Rye, New Hampshire facts for kids
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Rye, New Hampshire
1899 monument marking supposed landing place of 1623
|• Total||36.7 sq mi (95.1 km2)|
|• Land||12.6 sq mi (32.7 km2)|
|• Water||24.1 sq mi (62.4 km2) 65.65%|
|Elevation||75 ft (23 m)|
|• Density||144.29/sq mi (55.71/km2)|
|Time zone||UTC-5 (Eastern)|
|• Summer (DST)||UTC-4 (Eastern)|
|GNIS feature ID||0873712|
The first settlement in New Hampshire, originally named Pannaway Plantation, was established in 1623 at Odiorne's Point by a group of fishermen led by David Thompson. An early settler in Rye was William Berry. Prior to its incorporation in 1726 as a parish of New Castle, Rye was called Sandy Beach and included land in New Castle, Portsmouth, Greenland and Hampton.
According to the United States Census Bureau, the town has a total area of 36.7 square miles (95.1 km2), of which 12.6 square miles (32.6 km2) is land and 24.1 square miles (62.4 km2) is water, comprising 65.65% of the town. The town is located on the shore of the Atlantic Ocean and includes four of the nine islands known as the Isles of Shoals, which lie approximately 10 miles (16 km) out from the mainland. The highest point in Rye is the summit of Breakfast Hill, at 151 feet (46 m) above sea level, on the town's border with Greenland.
The unincorporated community of Rye Beach is in the southern part of the town. Rye Beach has its own U.S. post office, as well as its own zoning enforcement and planning regulations.
As of the census of 2000, there were 5,182 people, 2,176 households, and 1,462 families residing in the town. The population density was 410.7 people per square mile (158.5/km²). There were 2,645 housing units at an average density of 209.6 per square mile (80.9/km²). The racial makeup of the town was 98.71% White, 0.14% African American, 0.08% Native American, 0.46% Asian, 0.10% from other races, and 0.52% from two or more races. Hispanic or Latino of any race were 0.62% of the population.
There were 2,176 households out of which 26.9% had children under the age of 18 living with them, 57.2% were married couples living together, 7.6% had a female householder with no husband present, and 32.8% were non-families. 27.2% of all households were made up of individuals and 12.0% had someone living alone who was 65 years of age or older. The average household size was 2.35 and the average family size was 2.87.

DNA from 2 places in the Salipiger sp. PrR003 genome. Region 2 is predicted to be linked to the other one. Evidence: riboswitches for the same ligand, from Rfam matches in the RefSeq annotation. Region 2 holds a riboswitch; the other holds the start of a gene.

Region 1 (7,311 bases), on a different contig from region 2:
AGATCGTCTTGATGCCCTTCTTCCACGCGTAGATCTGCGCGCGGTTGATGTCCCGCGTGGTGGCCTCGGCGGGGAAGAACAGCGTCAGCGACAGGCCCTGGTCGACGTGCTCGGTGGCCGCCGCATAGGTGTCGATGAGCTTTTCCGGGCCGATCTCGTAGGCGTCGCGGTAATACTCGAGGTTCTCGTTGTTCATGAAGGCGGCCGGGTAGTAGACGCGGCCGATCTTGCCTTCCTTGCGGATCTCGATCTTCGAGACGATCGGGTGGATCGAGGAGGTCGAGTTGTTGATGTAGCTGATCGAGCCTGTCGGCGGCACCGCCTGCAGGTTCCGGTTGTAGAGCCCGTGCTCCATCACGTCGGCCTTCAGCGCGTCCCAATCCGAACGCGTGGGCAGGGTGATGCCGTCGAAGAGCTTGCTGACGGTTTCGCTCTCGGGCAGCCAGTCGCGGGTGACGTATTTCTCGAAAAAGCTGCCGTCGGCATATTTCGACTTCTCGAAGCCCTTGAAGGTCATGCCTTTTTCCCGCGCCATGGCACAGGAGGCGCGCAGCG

In the town, the population was spread out with 22.2% under the age of 18, 3.5% from 18 to 24, 25.3% from 25 to 44, 30.0% from 45 to 64, and 19.0% who were 65 years of age or older. The median age was 44 years. For every 100 females there were 90.8 males. For every 100 females age 18 and over, there were 88.2 males.
The median income for a household in the town was $63,152, and the median income for a family was $74,956. Males had a median income of $51,131 versus $34,327 for females. The per capita income for the town was $36,746. About 1.6% of families and 3.5% of the population were below the poverty line, including 5.4% of those under age 18 and 0.9% of those age 65 or over.
Rye was the setting (in part) of the short story "Marjorie Daw" by Thomas Bailey Aldrich (1836-1907).
- Parsons, Langdon B. (1905). History of the Town of Rye New Hampshire. Concord, NH: Rumford Printing Co.
Rye, New Hampshire Facts for Kids. Kiddle Encyclopedia.